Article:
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55 Larsen, P. et al., 2006). Once fear is established, it can be a factor in community decline and a br eakdown in community quality (Moore & Trojanowicz, 1988; Pendleton, 2000; Manning et al., 2001; Tynon & Chavez, 2006). For example, we tend to feel safer in areas we know or control, but when crime arrives in an area we frequent, this causes more fear tha n crime occurring in other areas (Bowers & Hirschfield, 1999; Bairner & Shirlow, 2003). Pendleton & Thompson (2000) found that in non white populations, socioeconomic status, rather than race, was the source of high crime rates. This creates a problem whe n attempts are made to increase levels of physical activit y in lower income areas, especially since perceived safety is one of the most influential external factors for different SES groups to engage in physical activity (Boslaugh, S.E. et al., 2004). Wen et al. (2007) showed that perceived safety and cohesion was lowest among low income Hispanic groups. Previous research suggests that physical characteristics and neighborhood conditions can act as determining factors in levels of physical activity (Murray et al., 1995; Andrews, 1997). Crime and safety issues have been found to act as barriers to physical activity participation (Bairner & Shirlow, 2003; Gordon Larsen, P. et al. 2006). Some studies have found that perceived safety is one of the most influent ial factors et al., 2004). The purpose of th is analysis is to examine the relationships between socio economic status and perception of crime in Hispanic comm unities, and how personal and environmental variables like fear of crime, cohesion, fear or of walking and incivilities might affect physical activity participation as they offer increased opportunities for improved health.

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56 Methods The study was conducted in the city of Orlando, FL during the summer of 2008. Orlando has a median income of $35,732 with 13.3% of families living below the poverty line (US Census Bureau). According to the US census, Orlando has a population of 357,637 and n early eighteen percent of those are Hispanics. Neighborhood and park selection was made m anipulating U.S. Census Bureau 2002 (TIGER files) at the block level with geographic information system (GIS) software (ArcGIS. 9.2). T he city was divided into areas w ith 50% or more Hispanic population. Then the area was divided into high income and low income from which urban parks were identified The final park selection was made by choosing 9 parks in high socio economic areas and 8 parks in lower socioeconomic are as with a dense population around them. Only houses adjacent or close to the parks (up to mile) were selected to assure accessibility to parks and physical activity areas. Face to face interviews were collected in English and Spanish. Hispanic areas in Orlando have 63,678 individuals according to the US census. To calculate our sample size the Raosoft sample size calculation program was used, resulting in a minimum sample size of 382 for that population. Interviewers completed 500 usable interviews, 250 for high income neighborhoods and 250 for low income neighborhoods. 813 houses were visited including houses with no response s (n=216), avoided houses (n=7), vacant houses (n=35) or those that provided incomplete surveys (n=55) for a response rate of 61.5 % (Table 2 2) A systematic sampling for house selection was used to select the first house in each neighborhood (Groves et al., 2004). With s ystematic sampling, selection usually begins at a random place in the population list to identify the first case to be selected; then cases are selected at regular intervals from the list (Freedman and Taub, 2006). This type of sampling is considered as accurate and unbiased as a simple random sample, provided that there is no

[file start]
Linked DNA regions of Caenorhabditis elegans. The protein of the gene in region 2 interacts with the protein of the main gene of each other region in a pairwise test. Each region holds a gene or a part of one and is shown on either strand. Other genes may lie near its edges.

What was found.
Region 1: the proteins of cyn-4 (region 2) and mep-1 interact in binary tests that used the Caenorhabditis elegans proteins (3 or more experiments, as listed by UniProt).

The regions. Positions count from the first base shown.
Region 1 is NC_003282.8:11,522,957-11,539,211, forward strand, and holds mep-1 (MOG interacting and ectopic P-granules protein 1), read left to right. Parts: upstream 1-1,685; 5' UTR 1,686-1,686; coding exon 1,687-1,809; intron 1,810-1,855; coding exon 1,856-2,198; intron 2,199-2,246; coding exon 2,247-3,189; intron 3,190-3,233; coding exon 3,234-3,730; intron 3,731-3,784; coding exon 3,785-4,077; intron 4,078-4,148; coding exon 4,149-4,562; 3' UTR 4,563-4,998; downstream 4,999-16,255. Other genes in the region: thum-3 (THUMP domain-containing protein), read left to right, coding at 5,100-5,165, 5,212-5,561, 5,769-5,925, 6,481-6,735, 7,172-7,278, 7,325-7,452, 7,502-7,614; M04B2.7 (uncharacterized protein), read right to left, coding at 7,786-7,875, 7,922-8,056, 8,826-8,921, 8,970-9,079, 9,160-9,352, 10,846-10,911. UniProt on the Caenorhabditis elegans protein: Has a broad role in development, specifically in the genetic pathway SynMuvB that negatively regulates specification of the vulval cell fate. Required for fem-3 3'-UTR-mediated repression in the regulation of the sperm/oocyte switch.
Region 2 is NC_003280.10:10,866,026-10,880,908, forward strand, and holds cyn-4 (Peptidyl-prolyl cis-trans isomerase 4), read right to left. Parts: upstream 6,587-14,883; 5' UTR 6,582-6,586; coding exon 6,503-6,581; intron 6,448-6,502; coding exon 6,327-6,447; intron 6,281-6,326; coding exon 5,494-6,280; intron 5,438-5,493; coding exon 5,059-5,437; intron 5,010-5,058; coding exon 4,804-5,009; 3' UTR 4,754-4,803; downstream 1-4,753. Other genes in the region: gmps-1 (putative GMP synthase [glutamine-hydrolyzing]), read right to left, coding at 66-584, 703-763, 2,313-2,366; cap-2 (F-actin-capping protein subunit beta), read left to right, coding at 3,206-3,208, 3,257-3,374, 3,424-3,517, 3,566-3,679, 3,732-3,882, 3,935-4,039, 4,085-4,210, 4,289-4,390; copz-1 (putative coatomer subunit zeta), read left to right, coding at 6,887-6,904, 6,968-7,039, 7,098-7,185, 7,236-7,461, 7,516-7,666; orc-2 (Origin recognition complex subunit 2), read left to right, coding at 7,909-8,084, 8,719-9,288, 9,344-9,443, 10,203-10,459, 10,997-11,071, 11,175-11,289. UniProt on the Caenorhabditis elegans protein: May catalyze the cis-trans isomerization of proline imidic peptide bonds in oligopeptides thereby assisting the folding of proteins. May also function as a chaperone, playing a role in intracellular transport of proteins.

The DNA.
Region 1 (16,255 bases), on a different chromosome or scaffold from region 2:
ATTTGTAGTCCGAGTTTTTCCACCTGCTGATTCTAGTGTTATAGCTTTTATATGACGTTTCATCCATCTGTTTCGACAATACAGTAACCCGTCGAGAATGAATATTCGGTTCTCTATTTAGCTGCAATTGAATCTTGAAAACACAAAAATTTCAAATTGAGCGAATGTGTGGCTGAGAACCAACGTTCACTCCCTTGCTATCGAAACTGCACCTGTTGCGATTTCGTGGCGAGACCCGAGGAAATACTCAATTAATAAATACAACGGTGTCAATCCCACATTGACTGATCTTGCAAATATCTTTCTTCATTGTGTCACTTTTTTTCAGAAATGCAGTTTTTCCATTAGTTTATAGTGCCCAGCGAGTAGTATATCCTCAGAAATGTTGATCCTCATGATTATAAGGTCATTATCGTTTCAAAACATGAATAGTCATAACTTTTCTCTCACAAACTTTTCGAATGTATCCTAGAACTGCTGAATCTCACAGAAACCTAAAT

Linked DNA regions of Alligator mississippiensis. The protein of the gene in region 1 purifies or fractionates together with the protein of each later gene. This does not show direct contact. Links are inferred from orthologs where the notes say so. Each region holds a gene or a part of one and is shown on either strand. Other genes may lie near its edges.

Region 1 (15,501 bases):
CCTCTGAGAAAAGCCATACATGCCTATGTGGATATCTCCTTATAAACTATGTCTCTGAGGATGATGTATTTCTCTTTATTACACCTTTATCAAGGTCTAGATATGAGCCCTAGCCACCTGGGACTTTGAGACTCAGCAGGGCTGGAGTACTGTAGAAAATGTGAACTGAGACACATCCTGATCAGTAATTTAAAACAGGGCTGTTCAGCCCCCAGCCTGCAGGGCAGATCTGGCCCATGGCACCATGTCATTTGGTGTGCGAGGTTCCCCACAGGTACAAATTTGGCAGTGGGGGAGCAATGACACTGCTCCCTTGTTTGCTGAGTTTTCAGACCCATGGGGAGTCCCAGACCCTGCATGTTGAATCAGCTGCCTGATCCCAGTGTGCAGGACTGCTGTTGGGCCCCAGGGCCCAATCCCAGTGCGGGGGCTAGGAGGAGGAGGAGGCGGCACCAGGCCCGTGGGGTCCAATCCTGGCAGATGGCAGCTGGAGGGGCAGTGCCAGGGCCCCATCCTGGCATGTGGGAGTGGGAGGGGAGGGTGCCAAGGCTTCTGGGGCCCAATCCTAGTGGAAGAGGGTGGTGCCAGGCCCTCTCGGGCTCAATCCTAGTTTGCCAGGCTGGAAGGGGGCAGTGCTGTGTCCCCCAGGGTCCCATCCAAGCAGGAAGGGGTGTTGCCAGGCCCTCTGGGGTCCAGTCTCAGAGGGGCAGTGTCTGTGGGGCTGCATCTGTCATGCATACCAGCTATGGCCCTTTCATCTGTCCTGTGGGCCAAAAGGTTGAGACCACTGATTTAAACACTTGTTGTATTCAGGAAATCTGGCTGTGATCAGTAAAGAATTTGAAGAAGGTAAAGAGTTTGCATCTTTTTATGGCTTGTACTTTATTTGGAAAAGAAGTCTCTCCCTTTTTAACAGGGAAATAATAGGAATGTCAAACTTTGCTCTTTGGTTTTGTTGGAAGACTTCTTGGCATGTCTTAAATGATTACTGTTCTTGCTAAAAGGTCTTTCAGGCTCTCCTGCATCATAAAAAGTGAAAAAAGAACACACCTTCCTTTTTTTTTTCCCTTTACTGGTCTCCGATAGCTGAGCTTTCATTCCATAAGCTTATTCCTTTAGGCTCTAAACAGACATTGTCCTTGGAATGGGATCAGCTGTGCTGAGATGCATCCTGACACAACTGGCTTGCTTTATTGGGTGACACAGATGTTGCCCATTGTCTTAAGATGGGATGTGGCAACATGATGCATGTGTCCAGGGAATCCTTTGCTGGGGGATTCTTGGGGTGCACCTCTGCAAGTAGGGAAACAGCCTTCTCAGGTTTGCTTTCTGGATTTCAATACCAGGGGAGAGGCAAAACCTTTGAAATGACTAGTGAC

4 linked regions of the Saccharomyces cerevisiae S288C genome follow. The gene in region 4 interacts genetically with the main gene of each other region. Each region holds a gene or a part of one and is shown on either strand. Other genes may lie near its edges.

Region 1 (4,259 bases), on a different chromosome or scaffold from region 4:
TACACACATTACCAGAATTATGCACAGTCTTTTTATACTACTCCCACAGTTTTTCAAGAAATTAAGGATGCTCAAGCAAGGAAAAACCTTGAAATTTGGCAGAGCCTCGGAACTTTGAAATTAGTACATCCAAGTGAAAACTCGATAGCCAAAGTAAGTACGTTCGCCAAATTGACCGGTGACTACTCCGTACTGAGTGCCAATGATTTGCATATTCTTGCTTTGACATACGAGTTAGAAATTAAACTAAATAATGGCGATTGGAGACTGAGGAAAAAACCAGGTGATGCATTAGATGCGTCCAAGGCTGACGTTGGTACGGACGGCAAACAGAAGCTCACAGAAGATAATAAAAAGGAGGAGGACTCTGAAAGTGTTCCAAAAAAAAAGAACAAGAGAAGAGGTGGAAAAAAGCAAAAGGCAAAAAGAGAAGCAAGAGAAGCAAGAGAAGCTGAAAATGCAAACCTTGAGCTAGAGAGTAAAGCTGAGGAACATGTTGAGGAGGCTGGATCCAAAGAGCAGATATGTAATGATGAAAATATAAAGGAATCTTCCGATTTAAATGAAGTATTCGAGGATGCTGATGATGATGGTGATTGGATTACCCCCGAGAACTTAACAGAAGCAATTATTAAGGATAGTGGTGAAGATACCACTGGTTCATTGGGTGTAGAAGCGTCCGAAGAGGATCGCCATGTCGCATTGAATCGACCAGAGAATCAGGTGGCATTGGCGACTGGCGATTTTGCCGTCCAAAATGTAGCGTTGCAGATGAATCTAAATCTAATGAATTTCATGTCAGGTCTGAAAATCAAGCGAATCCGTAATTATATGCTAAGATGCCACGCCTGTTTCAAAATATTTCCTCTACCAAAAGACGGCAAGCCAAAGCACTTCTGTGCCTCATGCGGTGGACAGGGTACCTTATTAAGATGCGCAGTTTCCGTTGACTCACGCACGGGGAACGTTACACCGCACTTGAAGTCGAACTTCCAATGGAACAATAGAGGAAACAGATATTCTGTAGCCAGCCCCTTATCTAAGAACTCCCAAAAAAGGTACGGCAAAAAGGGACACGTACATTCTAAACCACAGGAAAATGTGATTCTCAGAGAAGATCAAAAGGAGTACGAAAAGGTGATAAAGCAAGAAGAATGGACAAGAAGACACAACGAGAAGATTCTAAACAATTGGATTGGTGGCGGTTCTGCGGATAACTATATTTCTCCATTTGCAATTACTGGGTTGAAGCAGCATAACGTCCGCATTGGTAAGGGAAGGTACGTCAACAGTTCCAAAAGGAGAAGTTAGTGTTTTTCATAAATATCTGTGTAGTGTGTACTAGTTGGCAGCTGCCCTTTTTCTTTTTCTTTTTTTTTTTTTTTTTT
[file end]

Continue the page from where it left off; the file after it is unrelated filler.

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57 repetitive pattern to the sampling fram e list (Freedman and Taub, 2006). In our study after the first house was indentified, every 3 rd house was interviewed to obtain a fair r epresentativeness of each neighborhood since only about 30 houses were selected by neighborhood. All participants were o f 18 years of age or older residing at that particular address. The sample structure was design ed to assure equal chance of participation between households. The data were collected week days from 5:30 to 7:30 pm and from 10:00 am to 12:00 p m and 3:00 to 6 :00 pm weekends. The research protocol was approved by the University of Florida Institutional Review Board Measures Dependent Variable The instrument was developed using validated questions from existing surveys including the 2005 Questionnaire for the Behavioral Risk Factor Surveillance System (BRFSS), the 2005 Neighborhood Survey created by Catherina Roman and The Urban Institute and a survey about Victimization: An Alternative and Reliable Measure for Fear of Crime (Williams, et. al. 2000). The de engage in physical activity, what type of PA do you do? Would you say it is moderate, vigorous Lee and Moudon (2008) used a simila r measurement using self reported survey data as moderate physical activity and vigorous physical activity as indicators of active living. Also Floyd, et al. (2007) and Gobster (2005) measures the same levels of physical activity, but their data collection method was observation, not self reported.